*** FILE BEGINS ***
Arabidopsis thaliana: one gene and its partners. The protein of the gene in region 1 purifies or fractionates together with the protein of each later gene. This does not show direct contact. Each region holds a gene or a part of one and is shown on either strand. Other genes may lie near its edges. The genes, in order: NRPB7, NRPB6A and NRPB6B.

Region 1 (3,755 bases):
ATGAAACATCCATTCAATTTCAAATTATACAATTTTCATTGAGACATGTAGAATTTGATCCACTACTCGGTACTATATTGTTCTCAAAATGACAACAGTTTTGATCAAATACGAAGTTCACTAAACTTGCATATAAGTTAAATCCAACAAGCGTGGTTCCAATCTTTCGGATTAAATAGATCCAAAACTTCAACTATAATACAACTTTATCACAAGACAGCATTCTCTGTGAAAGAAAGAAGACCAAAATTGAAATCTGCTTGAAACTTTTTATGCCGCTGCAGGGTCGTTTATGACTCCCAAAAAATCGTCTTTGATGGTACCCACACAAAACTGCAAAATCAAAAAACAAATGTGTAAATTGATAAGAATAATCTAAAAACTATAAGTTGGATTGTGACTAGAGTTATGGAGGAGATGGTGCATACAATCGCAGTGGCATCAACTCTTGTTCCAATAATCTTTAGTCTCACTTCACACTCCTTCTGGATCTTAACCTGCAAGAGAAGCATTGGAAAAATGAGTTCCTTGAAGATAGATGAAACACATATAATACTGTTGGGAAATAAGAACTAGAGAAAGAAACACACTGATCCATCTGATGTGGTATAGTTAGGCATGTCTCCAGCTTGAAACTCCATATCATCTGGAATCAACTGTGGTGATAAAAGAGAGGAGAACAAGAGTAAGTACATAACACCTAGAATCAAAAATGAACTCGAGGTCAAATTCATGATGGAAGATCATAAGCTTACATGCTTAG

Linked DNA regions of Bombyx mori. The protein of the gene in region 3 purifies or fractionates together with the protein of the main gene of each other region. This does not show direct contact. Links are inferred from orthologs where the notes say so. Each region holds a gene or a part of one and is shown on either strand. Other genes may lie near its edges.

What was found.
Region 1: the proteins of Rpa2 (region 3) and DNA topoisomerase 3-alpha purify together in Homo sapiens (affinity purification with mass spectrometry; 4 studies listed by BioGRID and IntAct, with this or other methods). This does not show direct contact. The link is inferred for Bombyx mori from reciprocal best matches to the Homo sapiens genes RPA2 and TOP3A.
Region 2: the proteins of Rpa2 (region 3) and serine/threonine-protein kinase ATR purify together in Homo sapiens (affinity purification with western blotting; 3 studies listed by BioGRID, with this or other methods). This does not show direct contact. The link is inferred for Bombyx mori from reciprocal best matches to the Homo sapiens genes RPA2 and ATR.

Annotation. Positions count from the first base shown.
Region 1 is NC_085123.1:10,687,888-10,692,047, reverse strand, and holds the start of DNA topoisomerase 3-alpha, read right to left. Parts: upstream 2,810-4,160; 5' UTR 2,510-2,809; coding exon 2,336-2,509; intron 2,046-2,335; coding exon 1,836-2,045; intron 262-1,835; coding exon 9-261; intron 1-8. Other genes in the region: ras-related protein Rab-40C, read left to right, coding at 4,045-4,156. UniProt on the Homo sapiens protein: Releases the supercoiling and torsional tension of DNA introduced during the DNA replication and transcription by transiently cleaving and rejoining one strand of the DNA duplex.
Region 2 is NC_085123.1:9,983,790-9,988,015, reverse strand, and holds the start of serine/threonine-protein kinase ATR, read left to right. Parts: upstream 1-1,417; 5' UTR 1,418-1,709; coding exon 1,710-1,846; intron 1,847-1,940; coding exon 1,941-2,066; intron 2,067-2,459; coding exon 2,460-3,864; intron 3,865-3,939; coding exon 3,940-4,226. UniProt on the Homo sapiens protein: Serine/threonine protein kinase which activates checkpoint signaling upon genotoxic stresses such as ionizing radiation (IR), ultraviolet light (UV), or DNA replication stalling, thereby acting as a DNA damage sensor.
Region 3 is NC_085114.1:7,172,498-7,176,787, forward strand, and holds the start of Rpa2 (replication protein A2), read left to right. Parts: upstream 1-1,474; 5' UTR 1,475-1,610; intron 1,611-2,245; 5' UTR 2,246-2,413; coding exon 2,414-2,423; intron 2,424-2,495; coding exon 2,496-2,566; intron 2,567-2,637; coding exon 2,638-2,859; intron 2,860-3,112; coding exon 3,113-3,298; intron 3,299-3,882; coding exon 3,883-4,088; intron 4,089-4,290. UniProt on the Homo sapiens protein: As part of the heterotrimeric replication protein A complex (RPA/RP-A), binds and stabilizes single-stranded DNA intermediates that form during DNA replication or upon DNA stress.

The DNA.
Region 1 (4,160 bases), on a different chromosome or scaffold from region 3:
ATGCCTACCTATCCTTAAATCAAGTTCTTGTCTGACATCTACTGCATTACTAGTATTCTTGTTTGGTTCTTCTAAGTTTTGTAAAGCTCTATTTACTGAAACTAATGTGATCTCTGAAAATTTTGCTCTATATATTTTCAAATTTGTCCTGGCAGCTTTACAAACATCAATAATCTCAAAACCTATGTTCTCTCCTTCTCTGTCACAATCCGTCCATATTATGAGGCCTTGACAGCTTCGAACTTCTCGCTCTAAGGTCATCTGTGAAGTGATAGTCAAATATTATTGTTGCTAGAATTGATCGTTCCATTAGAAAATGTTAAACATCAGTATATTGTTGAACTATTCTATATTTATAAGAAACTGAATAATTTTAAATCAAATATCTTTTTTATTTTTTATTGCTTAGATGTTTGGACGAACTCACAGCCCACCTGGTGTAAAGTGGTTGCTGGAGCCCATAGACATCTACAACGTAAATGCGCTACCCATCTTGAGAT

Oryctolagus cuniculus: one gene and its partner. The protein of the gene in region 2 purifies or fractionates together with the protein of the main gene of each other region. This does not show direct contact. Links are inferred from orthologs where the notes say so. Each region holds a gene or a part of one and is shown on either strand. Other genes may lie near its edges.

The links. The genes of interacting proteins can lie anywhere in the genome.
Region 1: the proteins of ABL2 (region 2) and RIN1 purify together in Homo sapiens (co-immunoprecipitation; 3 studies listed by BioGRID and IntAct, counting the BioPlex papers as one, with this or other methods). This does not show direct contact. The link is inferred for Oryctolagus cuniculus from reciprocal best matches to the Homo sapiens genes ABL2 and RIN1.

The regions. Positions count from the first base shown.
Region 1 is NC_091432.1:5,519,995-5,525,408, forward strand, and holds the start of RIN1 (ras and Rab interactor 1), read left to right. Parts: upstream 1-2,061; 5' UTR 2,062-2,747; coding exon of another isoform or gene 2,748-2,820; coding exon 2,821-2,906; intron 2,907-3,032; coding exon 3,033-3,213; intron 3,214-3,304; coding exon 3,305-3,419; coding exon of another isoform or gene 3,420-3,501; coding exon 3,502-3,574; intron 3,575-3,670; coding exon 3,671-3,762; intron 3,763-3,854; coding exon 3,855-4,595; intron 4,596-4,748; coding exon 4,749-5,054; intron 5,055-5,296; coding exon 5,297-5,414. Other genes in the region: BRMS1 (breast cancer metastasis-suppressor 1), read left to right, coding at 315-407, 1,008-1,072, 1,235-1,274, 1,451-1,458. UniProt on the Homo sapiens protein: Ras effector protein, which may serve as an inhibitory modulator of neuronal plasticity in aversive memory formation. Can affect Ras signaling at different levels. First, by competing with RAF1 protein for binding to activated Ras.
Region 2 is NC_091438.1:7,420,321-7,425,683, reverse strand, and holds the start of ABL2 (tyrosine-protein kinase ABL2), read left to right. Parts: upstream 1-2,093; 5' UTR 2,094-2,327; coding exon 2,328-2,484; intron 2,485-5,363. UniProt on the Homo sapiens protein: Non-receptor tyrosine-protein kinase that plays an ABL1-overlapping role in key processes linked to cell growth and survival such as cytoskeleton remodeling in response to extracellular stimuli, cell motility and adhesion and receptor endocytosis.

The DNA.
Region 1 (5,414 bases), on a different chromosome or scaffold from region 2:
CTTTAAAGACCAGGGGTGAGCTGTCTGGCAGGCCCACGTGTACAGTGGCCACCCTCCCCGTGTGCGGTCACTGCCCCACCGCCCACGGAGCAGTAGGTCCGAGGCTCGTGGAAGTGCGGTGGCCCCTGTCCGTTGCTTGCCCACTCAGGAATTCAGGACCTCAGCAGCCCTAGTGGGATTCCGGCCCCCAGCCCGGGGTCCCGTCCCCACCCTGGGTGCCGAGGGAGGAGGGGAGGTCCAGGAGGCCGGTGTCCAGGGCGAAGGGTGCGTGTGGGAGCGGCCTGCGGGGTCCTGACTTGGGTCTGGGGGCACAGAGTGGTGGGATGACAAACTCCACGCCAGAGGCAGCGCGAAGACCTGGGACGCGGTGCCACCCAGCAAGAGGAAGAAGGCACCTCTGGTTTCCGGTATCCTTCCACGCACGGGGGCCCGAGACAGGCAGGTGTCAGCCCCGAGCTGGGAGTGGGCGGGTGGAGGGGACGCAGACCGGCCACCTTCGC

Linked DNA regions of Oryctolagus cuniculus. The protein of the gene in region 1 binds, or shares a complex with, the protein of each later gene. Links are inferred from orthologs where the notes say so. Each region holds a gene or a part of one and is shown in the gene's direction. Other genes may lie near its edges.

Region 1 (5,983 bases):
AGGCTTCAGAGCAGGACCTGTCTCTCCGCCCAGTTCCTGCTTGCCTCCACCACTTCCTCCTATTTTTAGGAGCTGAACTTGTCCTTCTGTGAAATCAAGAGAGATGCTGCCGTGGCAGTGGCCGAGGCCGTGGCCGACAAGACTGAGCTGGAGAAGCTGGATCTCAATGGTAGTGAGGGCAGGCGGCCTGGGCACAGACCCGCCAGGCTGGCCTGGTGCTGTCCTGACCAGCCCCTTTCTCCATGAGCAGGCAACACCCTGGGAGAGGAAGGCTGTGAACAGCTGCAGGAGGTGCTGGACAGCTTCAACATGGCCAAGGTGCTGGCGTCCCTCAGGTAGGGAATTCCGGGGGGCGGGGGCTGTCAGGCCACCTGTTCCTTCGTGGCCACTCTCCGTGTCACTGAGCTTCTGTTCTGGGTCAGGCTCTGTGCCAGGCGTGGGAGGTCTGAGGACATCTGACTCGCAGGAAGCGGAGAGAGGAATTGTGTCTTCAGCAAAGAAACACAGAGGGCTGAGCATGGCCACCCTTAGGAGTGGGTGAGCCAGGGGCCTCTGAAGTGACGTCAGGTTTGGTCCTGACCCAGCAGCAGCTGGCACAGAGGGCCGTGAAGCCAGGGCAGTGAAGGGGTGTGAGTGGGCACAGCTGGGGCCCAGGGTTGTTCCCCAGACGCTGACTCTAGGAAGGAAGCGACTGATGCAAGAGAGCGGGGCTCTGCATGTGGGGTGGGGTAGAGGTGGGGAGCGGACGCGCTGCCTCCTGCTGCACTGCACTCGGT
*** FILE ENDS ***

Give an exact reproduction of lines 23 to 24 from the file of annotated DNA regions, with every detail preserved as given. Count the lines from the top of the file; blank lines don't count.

CTTTAAAGACCAGGGGTGAGCTGTCTGGCAGGCCCACGTGTACAGTGGCCACCCTCCCCGTGTGCGGTCACTGCCCCACCGCCCACGGAGCAGTAGGTCCGAGGCTCGTGGAAGTGCGGTGGCCCCTGTCCGTTGCTTGCCCACTCAGGAATTCAGGACCTCAGCAGCCCTAGTGGGATTCCGGCCCCCAGCCCGGGGTCCCGTCCCCACCCTGGGTGCCGAGGGAGGAGGGGAGGTCCAGGAGGCCGGTGTCCAGGGCGAAGGGTGCGTGTGGGAGCGGCCTGCGGGGTCCTGACTTGGGTCTGGGGGCACAGAGTGGTGGGATGACAAACTCCACGCCAGAGGCAGCGCGAAGACCTGGGACGCGGTGCCACCCAGCAAGAGGAAGAAGGCACCTCTGGTTTCCGGTATCCTTCCACGCACGGGGGCCCGAGACAGGCAGGTGTCAGCCCCGAGCTGGGAGTGGGCGGGTGGAGGGGACGCAGACCGGCCACCTTCGC

Linked DNA regions of Oryctolagus cuniculus. The protein of the gene in region 1 binds, or shares a complex with, the protein of each later gene. Links are inferred from orthologs where the notes say so. Each region holds a gene or a part of one and is shown in the gene's direction. Other genes may lie near its edges.